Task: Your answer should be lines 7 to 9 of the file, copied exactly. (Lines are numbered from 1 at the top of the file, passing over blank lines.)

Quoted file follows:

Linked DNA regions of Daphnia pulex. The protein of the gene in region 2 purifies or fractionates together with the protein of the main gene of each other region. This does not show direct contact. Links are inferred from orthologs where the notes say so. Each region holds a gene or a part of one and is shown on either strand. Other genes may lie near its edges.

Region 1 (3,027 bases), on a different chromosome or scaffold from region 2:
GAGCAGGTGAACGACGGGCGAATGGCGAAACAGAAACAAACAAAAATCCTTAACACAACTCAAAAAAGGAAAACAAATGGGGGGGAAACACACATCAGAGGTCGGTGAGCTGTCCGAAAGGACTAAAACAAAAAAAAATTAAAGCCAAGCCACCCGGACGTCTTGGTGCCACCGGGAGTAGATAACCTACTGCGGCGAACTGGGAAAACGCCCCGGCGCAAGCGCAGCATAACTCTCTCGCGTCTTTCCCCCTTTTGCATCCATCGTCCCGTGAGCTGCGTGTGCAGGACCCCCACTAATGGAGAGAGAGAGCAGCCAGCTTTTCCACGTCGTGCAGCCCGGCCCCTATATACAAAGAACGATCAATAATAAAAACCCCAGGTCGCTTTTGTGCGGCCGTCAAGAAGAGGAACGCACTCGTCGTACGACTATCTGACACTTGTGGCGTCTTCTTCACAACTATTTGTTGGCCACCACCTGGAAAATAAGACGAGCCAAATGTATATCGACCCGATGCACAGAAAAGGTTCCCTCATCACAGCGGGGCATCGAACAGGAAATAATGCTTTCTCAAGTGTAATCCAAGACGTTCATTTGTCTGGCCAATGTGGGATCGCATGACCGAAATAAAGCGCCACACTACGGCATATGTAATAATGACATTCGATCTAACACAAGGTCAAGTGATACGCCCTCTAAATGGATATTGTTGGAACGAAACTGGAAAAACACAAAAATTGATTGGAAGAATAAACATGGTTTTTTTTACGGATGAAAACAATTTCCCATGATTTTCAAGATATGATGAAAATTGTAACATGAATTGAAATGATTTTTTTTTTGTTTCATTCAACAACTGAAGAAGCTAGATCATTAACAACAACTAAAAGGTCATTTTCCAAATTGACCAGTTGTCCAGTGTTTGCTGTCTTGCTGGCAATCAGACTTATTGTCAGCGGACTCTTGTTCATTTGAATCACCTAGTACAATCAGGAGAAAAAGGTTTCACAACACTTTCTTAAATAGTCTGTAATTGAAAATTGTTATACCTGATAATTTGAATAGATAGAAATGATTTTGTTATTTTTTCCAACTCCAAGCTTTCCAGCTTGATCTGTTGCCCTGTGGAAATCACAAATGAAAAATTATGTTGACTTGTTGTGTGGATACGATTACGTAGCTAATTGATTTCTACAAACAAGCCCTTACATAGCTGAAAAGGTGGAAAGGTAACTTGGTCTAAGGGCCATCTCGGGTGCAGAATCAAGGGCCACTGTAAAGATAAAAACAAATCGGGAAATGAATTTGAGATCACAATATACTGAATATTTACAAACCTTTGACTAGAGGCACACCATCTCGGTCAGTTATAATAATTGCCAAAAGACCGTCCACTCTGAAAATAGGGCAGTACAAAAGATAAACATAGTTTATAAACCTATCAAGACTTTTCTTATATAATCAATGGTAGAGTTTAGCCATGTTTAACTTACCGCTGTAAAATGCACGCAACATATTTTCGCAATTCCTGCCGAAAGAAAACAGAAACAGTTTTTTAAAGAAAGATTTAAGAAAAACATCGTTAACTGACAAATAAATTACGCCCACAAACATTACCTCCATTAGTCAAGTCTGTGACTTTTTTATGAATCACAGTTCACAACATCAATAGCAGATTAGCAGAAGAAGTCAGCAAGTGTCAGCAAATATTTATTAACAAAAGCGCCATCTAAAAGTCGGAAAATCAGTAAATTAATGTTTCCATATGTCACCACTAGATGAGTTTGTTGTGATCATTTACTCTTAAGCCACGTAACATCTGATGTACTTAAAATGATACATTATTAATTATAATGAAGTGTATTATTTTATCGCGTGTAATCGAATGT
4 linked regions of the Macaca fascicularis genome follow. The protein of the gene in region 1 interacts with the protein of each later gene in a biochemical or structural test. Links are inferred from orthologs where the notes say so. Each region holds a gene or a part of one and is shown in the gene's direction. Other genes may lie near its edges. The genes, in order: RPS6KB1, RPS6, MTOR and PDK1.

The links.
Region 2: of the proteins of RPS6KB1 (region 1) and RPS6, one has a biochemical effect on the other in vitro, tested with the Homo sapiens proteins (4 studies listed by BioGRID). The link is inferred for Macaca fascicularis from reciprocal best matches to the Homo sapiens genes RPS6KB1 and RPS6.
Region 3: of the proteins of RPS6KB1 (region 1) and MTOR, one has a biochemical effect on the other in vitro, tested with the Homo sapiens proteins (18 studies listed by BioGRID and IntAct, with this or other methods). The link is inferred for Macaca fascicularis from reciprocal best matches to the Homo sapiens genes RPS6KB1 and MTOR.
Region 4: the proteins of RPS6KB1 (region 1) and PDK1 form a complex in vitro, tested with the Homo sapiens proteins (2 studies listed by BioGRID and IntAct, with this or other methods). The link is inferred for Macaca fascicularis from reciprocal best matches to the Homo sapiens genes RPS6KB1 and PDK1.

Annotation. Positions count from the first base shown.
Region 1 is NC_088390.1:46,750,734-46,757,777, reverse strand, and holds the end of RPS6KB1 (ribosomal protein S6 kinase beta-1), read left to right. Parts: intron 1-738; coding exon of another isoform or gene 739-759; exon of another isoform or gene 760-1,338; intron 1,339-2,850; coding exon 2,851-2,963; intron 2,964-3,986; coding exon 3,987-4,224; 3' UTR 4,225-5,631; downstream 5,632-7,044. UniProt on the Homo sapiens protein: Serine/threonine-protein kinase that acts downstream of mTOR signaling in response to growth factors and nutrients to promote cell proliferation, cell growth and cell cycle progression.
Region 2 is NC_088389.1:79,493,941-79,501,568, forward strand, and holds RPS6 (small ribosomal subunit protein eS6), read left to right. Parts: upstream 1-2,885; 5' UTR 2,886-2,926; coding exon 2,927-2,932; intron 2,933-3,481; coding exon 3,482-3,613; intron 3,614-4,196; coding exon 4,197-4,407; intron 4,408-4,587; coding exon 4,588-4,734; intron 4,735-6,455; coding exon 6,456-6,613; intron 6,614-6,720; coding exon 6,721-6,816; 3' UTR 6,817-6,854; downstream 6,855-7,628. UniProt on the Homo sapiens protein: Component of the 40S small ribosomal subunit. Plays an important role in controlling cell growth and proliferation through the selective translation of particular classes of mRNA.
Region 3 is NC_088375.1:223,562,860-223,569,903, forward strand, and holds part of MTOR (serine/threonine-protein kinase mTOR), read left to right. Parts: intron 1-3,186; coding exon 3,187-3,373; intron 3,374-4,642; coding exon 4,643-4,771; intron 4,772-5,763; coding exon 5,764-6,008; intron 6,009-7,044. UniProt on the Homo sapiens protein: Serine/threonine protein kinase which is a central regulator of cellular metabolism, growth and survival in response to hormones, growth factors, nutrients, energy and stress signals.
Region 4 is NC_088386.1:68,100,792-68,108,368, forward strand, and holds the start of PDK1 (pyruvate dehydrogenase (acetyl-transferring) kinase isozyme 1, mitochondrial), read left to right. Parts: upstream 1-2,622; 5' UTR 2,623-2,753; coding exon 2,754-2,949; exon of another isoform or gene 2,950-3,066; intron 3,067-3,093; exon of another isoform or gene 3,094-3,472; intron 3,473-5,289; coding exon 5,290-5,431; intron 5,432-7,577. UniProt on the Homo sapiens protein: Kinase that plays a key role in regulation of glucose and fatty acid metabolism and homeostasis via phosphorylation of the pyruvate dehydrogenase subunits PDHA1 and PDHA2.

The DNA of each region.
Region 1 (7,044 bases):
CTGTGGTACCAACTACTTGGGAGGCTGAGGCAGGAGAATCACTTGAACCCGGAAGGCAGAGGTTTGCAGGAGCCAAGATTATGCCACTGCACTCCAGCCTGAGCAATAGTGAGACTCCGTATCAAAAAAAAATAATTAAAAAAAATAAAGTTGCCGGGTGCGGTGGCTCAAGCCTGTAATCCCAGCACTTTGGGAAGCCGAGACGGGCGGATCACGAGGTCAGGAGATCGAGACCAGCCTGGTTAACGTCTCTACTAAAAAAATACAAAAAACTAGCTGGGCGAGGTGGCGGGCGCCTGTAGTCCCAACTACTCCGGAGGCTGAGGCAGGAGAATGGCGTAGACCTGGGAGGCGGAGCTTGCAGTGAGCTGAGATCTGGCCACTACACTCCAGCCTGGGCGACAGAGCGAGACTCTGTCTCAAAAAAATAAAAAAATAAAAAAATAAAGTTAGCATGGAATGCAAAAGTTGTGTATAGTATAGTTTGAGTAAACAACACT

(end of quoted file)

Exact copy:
Region 3: of the proteins of RPS6KB1 (region 1) and MTOR, one has a biochemical effect on the other in vitro, tested with the Homo sapiens proteins (18 studies listed by BioGRID and IntAct, with this or other methods). The link is inferred for Macaca fascicularis from reciprocal best matches to the Homo sapiens genes RPS6KB1 and MTOR.
Region 4: the proteins of RPS6KB1 (region 1) and PDK1 form a complex in vitro, tested with the Homo sapiens proteins (2 studies listed by BioGRID and IntAct, with this or other methods). The link is inferred for Macaca fascicularis from reciprocal best matches to the Homo sapiens genes RPS6KB1 and PDK1.

Annotation. Positions count from the first base shown.